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By Brahma Chellaney
Beijing's creeping aggression signals a challenge to U.S. presence in the Asian Pacific
Independent voices from the The Washington Times Communities
Topic - Bradley E. Manning
The Pentagon's main battlefield intelligence network in Afghanistan is vulnerable to hackers — both the enemy or a leaker — and the U.S. command in Kabul will cut it off from the military's classified data files unless the Army fixes the defects within 60 days, according to an official memo obtained by The Washington Times.
Pvt. Bradley E. Manning, the former Army soldier convicted of the biggest leak of classified documents in U.S. history, will serve his 35-year sentence as a man, not as "Chelsea," the woman he wishes to be, an Army spokesman told The Washington Times Thursday.
Bradley E. Manning, the soldier convicted of leaking a trove of classified documents, was sentenced to 35 years in prison Wednesday for the largest public breach of secret data in U.S. history, sparking a debate over the length of his prison term and whether he could ever win an early release.
Army Pfc. Bradley E. Manning, convicted last month of leaking thousands of classified files in 2009 and 2010, had long erupted in angry outbursts and collapsed in fits that his supervisors hoped would be controlled by therapy sessions, court-martial documents show.
The al Qaeda threat that closed 22 U.S. diplomatic posts Sunday followed intense efforts in Washington to increase security at embassies in danger spots around the world, nearly a year after the deadly terrorist attack in Benghazi, Libya.
Army Pfc. Bradley E. Manning, who faces court-martial for leaking sensitive U.S. intelligence information for WikiLeaks publication, may soon know his fate.
Rock stars, Hollywood actors, comedians and writers Wednesday released a video lauding confessed Wikileaks leaker Pfc. Bradley E. Manning, who is being court-martialed for passing out hundreds of thousands of classified documents.
The Army private accused of the largest leak of classified documents in U.S. history pleaded guilty Thursday to 10 of the 22 counts he faces, admitting that he was the source of the files published by the anti-secrecy website WikiLeaks but denying the most serious charges, including aiding the enemy.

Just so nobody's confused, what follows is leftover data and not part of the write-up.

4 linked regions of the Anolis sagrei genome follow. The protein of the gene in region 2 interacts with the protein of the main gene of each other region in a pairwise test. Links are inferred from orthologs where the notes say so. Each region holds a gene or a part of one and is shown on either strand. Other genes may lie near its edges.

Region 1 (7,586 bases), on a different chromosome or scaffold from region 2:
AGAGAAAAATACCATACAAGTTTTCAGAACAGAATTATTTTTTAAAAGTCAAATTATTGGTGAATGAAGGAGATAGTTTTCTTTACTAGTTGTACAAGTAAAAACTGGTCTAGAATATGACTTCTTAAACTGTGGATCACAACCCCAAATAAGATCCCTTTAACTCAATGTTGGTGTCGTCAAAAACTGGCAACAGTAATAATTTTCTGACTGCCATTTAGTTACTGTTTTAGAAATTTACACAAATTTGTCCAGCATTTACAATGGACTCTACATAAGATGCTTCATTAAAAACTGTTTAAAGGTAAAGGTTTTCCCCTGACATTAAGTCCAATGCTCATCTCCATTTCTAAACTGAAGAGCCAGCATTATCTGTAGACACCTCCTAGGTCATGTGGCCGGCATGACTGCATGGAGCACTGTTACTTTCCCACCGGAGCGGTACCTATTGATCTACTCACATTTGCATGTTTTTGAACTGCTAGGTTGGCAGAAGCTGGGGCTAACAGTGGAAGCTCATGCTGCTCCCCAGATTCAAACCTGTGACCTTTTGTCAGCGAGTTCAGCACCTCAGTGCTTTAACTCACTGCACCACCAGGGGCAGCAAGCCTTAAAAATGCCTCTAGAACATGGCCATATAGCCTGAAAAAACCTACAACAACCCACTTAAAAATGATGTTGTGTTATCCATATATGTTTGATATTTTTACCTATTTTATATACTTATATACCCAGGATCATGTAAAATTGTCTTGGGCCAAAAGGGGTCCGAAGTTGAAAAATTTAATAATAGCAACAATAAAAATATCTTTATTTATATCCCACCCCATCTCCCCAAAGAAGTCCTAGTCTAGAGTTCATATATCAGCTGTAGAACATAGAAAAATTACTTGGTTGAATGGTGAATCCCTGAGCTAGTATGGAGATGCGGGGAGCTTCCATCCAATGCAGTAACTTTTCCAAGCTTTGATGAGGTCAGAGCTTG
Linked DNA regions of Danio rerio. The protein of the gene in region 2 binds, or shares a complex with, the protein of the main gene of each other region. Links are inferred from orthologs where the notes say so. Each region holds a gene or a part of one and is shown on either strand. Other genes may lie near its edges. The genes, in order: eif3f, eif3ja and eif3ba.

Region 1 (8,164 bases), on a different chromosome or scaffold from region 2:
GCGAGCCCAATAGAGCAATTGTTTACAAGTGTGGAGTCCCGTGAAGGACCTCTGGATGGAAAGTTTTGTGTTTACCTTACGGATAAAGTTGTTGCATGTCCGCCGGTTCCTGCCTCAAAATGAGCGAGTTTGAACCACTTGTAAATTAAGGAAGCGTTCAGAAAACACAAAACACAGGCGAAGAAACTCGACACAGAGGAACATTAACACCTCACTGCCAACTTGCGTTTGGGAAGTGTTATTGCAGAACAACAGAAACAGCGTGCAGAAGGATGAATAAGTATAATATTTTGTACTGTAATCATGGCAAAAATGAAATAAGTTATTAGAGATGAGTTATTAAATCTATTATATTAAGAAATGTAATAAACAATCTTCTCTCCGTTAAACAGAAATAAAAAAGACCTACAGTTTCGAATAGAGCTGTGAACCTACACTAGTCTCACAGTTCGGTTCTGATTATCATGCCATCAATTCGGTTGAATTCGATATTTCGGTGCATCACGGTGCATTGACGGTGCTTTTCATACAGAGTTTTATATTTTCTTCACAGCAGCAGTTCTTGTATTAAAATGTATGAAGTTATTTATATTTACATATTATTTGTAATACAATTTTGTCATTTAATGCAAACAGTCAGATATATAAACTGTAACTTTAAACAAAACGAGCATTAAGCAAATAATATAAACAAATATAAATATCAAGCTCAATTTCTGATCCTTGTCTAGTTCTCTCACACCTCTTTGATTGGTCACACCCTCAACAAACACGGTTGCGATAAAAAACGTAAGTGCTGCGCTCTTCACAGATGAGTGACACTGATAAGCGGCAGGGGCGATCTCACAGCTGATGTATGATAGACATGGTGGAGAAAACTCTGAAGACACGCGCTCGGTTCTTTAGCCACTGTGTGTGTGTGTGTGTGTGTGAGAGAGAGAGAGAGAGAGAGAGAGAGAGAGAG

Army Pfc. Bradley E. Manning, who faces a possible life sentence for leaking classified U.S. diplomatic cables to anti-secrecy group Wikileaks, will attempt to plead guilty to lesser charges at a pre-trial hearing Thursday.
The anti-secrecy website WikiLeaks on Monday began publishing 5 million e-mails stolen by hackers from the global intelligence firm Stratfor.
The Army intelligence analyst accused of leaking thousands of classified documents was formally charged Thursday with aiding the enemy, but he deferred entering a plea.
The nation's intelligence chief says it will take five years to complete major improvements in the system that allows U.S. agencies to share secret information, after the WikiLeaks breach revealed embarrassing weaknesses.
The Obama administration is using a century-old anti-spying law to prosecute federal workers for leaking secrets to the media, drawing criticism that the law is draconian and the prosecutions are chilling efforts to report news.
The weeklong preliminary hearing for the Army analyst accused of leaking thousands of classified documents to WikiLeaks ended Thursday, with a defense lawyer urging military authorities to reduce the charges against his client.
Court documents in the case of an Army intelligence analyst accused of giving classified files to WikiLeaks show a catalog of problems in the Army's handling of classified materials in war zones, especially the use of supposedly secure computer networks.
A day after being sentenced for leaking 700,000 classified documents to an anti-secrecy website, Manning declared, in a statement to the media, "I am female."